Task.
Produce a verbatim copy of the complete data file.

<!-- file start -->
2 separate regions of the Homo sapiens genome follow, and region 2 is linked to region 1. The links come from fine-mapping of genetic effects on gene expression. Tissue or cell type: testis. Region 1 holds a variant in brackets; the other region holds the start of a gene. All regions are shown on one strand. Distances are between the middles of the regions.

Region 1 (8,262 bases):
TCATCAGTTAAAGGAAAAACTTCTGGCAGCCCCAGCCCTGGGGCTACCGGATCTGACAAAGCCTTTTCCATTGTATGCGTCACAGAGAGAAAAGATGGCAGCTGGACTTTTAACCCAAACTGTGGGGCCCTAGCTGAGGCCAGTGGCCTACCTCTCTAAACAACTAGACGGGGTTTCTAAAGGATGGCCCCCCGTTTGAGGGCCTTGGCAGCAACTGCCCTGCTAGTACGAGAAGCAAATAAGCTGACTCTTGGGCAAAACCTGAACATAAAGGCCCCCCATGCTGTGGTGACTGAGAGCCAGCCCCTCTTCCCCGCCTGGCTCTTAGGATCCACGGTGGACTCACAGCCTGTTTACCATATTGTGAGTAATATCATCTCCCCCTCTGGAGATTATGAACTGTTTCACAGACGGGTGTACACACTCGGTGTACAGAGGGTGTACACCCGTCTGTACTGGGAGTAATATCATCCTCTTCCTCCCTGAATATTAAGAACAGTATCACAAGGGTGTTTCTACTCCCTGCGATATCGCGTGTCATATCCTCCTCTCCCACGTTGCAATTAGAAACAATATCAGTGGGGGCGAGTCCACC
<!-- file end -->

2 separate regions of the Homo sapiens genome follow, and region 2 is linked to region 1. The links come from fine-mapping of genetic effects on gene expression. Tissue or cell type: testis. Region 1 holds a variant in brackets; the other region holds the start of a gene. All regions are shown on one strand. Distances are between the middles of the regions.

Region 1 (8,262 bases):
TCATCAGTTAAAGGAAAAACTTCTGGCAGCCCCAGCCCTGGGGCTACCGGATCTGACAAAGCCTTTTCCATTGTATGCGTCACAGAGAGAAAAGATGGCAGCTGGACTTTTAACCCAAACTGTGGGGCCCTAGCTGAGGCCAGTGGCCTACCTCTCTAAACAACTAGACGGGGTTTCTAAAGGATGGCCCCCCGTTTGAGGGCCTTGGCAGCAACTGCCCTGCTAGTACGAGAAGCAAATAAGCTGACTCTTGGGCAAAACCTGAACATAAAGGCCCCCCATGCTGTGGTGACTGAGAGCCAGCCCCTCTTCCCCGCCTGGCTCTTAGGATCCACGGTGGACTCACAGCCTGTTTACCATATTGTGAGTAATATCATCTCCCCCTCTGGAGATTATGAACTGTTTCACAGACGGGTGTACACACTCGGTGTACAGAGGGTGTACACCCGTCTGTACTGGGAGTAATATCATCCTCTTCCTCCCTGAATATTAAGAACAGTATCACAAGGGTGTTTCTACTCCCTGCGATATCGCGTGTCATATCCTCCTCTCCCACGTTGCAATTAGAAACAATATCAGTGGGGGCGAGTCCACC